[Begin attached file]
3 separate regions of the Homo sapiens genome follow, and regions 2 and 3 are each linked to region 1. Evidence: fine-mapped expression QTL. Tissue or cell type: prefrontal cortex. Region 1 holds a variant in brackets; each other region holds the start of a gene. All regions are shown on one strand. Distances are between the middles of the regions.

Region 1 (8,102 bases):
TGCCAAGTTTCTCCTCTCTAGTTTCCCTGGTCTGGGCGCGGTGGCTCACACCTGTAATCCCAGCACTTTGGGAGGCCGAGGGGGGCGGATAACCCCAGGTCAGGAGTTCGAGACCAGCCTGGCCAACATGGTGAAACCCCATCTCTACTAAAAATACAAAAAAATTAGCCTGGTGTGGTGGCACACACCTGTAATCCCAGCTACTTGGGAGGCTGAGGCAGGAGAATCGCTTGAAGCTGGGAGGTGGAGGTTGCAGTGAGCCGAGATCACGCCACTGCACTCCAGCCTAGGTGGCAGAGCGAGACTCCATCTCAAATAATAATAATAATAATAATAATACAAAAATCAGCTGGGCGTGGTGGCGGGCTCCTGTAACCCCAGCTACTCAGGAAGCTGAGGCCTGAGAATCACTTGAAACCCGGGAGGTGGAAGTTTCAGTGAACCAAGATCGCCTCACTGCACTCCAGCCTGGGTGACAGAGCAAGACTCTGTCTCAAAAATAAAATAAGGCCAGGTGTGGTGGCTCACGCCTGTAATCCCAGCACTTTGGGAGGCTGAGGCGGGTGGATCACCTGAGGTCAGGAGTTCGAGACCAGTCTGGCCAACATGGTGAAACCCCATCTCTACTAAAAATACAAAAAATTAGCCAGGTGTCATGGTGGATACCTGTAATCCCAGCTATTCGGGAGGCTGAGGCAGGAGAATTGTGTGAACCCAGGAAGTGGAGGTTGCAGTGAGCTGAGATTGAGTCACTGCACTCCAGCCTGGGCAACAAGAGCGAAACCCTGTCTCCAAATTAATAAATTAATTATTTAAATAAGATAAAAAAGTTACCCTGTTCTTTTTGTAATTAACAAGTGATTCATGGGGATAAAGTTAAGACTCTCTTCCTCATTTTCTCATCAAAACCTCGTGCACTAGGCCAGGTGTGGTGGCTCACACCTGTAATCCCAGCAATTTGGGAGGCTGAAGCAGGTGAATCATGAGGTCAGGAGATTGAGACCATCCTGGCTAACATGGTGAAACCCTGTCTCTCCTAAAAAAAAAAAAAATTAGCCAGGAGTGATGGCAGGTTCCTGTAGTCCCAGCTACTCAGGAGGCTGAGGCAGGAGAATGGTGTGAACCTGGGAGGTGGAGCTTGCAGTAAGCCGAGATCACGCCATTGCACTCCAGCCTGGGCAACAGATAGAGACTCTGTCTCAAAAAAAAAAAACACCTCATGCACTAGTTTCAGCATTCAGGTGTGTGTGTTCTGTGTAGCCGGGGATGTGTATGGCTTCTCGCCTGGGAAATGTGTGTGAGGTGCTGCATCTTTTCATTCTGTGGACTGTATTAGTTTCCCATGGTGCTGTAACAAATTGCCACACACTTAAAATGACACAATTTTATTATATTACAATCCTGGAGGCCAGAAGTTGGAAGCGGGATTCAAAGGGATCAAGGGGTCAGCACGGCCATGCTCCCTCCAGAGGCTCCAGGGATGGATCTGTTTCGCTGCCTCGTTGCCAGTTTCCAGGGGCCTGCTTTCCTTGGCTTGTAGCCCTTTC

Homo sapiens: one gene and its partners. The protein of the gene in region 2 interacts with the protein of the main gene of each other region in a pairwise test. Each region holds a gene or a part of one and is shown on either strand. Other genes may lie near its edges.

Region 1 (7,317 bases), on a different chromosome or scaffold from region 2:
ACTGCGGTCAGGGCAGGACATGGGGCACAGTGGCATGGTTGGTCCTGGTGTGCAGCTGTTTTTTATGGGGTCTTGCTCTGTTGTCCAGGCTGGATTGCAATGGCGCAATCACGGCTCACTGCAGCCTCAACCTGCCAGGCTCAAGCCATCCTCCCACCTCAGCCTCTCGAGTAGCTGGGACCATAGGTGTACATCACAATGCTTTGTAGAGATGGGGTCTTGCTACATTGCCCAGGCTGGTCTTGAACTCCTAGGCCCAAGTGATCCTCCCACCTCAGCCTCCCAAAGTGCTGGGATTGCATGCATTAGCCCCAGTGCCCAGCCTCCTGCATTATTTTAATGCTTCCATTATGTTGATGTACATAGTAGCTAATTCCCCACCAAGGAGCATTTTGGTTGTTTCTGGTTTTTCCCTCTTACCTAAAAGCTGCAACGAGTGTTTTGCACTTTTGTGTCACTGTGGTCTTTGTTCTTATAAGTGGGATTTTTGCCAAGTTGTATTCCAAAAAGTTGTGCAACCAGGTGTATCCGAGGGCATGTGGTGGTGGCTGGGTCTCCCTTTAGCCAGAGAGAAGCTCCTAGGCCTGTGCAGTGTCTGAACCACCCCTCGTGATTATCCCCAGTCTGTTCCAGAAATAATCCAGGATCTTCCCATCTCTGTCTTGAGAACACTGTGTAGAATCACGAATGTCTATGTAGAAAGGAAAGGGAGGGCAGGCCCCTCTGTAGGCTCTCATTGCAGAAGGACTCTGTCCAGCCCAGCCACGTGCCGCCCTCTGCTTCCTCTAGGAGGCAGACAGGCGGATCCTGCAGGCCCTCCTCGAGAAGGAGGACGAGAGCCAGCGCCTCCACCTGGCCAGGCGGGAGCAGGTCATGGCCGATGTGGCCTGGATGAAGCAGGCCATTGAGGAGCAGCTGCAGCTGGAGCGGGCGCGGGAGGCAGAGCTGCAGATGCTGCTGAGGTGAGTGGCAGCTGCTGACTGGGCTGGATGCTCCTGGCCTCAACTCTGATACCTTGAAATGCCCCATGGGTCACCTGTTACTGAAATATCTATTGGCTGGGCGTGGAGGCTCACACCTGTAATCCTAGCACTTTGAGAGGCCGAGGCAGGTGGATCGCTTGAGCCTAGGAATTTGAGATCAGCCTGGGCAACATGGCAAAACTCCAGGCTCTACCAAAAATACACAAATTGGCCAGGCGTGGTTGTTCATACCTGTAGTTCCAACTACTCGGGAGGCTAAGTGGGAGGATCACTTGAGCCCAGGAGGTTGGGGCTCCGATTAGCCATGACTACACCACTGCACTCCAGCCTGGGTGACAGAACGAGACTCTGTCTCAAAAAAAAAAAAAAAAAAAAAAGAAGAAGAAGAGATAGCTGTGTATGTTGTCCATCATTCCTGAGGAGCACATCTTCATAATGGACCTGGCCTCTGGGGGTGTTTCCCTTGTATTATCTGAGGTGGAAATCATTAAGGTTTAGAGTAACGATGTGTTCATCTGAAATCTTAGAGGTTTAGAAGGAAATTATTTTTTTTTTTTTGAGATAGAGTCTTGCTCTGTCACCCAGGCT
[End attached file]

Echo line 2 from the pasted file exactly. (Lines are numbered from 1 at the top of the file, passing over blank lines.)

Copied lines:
Region 1 (8,102 bases):